- Upgrade – Upgrading the application to the newer versions of the Software
- Enhancement – Adding some new features into the existing software
The main focus of this SDLC phase is to ensure that needs continue to be met and that the system continues to perform as per the specification mentioned in the first phase.
Popular SDLC models
Here, are some most important phases of SDLC life cycle:
The waterfall is a widely accepted SDLC model. In this approach, the whole process of the software development is divided into various phases. In this SDLC model, the outcome of one phase acts as the input for the next phase.
This SDLC model is documentation-intensive, with earlier phases documenting what need be performed in the subsequent phases.
The incremental model is not a separate model. It is essentially a series of waterfall cycles. The requirements are divided into groups at the start of the project. For each group, the SDLC model is followed to develop software. The SDLC process is repeated, with each release adding more functionality until all requirements are met. In this method, every cycle act as the maintenance phase for the previous software release. Modification to the incremental model allows development cycles to overlap. After that subsequent cycle may begin before the previous cycle is complete.
In this type of SDLC model testing and the development, the phase is planned in parallel. So, there are verification phases on the side and the validation phase on the other side. V-Model joins by Coding phase.
Agile methodology is a practice which promotes continue interaction of development and testing during the SDLC process of any project. In the Agile method, the entire project is divided into small incremental builds. All of these builds are provided in iterations, and each iteration lasts from one to three weeks.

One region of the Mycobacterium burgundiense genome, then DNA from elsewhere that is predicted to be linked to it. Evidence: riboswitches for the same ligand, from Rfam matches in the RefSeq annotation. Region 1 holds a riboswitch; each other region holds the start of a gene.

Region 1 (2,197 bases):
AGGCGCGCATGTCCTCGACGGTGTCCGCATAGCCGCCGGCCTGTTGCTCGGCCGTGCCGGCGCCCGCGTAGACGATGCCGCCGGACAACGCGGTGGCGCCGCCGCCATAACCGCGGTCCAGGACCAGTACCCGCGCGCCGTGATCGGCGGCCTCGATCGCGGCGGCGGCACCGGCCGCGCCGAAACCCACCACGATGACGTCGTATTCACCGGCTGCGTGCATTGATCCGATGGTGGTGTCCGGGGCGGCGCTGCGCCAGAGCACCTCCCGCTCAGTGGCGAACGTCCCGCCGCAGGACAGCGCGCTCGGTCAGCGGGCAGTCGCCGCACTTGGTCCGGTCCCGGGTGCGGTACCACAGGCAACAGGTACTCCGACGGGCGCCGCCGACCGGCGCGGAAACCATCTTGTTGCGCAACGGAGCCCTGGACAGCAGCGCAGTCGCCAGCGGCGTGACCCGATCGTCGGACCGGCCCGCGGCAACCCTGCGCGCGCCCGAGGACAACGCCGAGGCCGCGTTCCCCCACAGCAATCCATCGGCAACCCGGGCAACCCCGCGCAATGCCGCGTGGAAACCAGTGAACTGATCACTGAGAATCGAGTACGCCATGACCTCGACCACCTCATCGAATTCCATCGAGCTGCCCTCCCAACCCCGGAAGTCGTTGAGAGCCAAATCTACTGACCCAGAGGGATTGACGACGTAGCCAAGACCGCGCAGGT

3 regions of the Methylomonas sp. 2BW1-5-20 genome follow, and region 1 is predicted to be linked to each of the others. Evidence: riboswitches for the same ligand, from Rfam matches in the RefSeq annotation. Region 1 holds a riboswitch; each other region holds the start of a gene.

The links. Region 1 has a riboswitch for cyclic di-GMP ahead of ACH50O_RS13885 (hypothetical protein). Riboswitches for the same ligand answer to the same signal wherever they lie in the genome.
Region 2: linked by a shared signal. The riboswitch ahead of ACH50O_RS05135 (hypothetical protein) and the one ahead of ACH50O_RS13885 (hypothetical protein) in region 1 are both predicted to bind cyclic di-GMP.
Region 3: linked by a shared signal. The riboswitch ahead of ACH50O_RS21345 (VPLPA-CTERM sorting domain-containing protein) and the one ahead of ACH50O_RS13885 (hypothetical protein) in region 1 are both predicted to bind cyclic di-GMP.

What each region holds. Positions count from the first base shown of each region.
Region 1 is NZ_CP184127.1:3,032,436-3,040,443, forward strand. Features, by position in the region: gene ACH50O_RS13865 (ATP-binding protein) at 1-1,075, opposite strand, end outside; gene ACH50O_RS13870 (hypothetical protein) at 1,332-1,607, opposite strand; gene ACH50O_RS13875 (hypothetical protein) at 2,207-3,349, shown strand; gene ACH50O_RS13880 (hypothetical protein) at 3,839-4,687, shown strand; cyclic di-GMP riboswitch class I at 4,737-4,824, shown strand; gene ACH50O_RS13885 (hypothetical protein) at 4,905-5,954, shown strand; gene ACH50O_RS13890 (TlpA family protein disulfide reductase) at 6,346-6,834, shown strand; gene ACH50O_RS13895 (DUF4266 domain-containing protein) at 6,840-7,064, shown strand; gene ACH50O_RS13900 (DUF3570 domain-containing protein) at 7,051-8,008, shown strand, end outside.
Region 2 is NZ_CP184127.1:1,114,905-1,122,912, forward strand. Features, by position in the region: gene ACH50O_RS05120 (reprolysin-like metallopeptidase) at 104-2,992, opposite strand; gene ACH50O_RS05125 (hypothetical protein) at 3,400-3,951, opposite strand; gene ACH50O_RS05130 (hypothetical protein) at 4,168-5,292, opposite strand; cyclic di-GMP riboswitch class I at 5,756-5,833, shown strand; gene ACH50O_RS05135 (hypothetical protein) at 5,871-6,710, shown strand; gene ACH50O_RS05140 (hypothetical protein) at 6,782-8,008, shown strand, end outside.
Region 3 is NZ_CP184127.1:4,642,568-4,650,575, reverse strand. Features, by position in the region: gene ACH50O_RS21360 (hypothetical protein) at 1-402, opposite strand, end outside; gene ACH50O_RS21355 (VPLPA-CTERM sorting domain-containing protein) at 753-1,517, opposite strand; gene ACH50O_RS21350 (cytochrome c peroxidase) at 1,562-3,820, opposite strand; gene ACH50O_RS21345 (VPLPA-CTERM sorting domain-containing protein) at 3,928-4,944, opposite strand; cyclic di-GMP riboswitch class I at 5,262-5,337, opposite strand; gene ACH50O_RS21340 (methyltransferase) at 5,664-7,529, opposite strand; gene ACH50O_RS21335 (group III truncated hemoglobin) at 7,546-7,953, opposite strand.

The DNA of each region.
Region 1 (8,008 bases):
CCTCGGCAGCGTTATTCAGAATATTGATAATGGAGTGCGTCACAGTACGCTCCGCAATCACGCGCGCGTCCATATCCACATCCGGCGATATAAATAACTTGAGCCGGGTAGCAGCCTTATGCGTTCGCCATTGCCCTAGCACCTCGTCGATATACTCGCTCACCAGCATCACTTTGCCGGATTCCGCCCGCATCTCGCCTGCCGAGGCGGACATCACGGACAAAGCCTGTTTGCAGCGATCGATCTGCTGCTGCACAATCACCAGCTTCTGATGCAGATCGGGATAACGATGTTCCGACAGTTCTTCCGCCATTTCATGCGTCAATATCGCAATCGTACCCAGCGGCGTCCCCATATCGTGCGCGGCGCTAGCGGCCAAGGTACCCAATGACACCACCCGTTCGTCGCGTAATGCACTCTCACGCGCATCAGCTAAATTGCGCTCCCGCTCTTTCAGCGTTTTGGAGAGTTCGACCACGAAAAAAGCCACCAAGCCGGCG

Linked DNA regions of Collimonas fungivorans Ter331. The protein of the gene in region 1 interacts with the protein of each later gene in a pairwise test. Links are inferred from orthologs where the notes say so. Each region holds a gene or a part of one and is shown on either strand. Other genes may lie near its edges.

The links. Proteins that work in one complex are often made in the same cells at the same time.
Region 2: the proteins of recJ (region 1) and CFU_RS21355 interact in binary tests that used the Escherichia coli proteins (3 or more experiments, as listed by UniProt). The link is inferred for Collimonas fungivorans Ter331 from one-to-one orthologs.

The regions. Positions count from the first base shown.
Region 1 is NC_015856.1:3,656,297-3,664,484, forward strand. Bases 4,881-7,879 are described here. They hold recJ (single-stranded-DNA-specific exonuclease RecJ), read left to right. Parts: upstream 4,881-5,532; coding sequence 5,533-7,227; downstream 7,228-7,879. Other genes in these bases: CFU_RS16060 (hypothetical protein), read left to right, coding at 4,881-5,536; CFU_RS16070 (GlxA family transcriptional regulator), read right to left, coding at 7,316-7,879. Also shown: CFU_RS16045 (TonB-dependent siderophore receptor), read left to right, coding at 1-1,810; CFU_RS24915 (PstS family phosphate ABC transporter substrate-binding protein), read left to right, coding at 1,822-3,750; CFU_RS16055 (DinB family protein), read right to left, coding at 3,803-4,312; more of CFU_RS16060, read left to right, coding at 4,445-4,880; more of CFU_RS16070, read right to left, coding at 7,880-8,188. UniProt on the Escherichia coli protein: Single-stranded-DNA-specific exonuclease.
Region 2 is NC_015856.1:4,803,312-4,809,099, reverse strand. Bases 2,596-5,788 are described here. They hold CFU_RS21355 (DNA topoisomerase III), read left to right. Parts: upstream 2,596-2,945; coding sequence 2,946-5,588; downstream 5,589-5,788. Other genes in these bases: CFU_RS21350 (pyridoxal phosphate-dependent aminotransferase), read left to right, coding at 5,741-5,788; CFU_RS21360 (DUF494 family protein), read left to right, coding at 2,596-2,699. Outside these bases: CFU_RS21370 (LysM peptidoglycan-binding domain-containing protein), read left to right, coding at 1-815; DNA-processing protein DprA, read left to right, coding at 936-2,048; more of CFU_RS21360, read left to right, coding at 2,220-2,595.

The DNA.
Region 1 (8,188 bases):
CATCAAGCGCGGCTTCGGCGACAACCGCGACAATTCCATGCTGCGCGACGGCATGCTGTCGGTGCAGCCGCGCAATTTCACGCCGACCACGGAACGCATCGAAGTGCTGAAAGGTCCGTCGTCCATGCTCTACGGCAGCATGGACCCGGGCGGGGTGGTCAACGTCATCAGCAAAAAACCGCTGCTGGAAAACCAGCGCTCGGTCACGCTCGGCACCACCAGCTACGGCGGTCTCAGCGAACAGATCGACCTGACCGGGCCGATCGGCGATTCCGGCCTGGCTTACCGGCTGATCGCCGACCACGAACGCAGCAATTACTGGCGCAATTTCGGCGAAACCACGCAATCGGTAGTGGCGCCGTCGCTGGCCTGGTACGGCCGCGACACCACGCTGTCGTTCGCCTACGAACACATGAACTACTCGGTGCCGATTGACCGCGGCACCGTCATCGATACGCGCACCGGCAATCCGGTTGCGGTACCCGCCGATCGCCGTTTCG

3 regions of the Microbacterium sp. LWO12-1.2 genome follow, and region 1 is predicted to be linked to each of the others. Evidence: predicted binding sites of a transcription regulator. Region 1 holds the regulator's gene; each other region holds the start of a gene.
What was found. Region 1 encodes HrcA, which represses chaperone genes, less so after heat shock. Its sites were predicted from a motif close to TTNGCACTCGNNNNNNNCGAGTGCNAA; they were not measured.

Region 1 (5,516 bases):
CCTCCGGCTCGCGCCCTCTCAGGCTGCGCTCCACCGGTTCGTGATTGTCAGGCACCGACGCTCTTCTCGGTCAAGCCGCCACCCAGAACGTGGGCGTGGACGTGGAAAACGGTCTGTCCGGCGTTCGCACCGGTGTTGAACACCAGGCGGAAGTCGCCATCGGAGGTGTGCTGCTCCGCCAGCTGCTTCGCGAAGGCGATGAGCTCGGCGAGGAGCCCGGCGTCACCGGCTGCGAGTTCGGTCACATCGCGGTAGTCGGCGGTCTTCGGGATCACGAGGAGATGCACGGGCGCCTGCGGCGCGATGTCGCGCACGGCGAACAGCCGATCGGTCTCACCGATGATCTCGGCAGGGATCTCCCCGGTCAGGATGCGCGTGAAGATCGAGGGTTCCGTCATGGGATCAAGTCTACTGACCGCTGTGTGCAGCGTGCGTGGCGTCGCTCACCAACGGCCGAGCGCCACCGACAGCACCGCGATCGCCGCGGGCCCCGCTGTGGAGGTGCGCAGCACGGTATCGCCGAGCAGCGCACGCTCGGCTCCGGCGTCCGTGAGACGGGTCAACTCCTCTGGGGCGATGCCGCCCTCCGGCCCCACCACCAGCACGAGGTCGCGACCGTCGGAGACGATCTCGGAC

The spiral model is a risk-driven process model. This SDLC model helps the team to adopt elements of one or more process models like a waterfall, incremental, waterfall, etc.
This model adopts the best features of the prototyping model and the waterfall model. The spiral methodology is a combination of rapid prototyping and concurrency in design and development activities.
Big bang model
Big bang model is focusing on all types of resources in software development and coding, with no or very little planning. The requirements are understood and implemented when they come.
This model works best for small projects with smaller size development team which are working together. It is also useful for academic software development projects. It is an ideal model where requirements is either unknown or final release date is not given.
Software Quality Factors
What is Software Quality Metrics?
The word ‘metrics’ refer to standards for measurements. Software Quality Metrics means measurement of attributes, pertaining to software quality along with its process of development.
The term “software quality metrics”illustrate the picture of measuring the software qualities by recording the number of defects or security loopholes present in the software. However, quality measurement is not restricted to counting of defects or vulnerabilities but also covers other aspects of the qualities such as maintainability, reliability, integrity, usability, customer satisfaction, etc.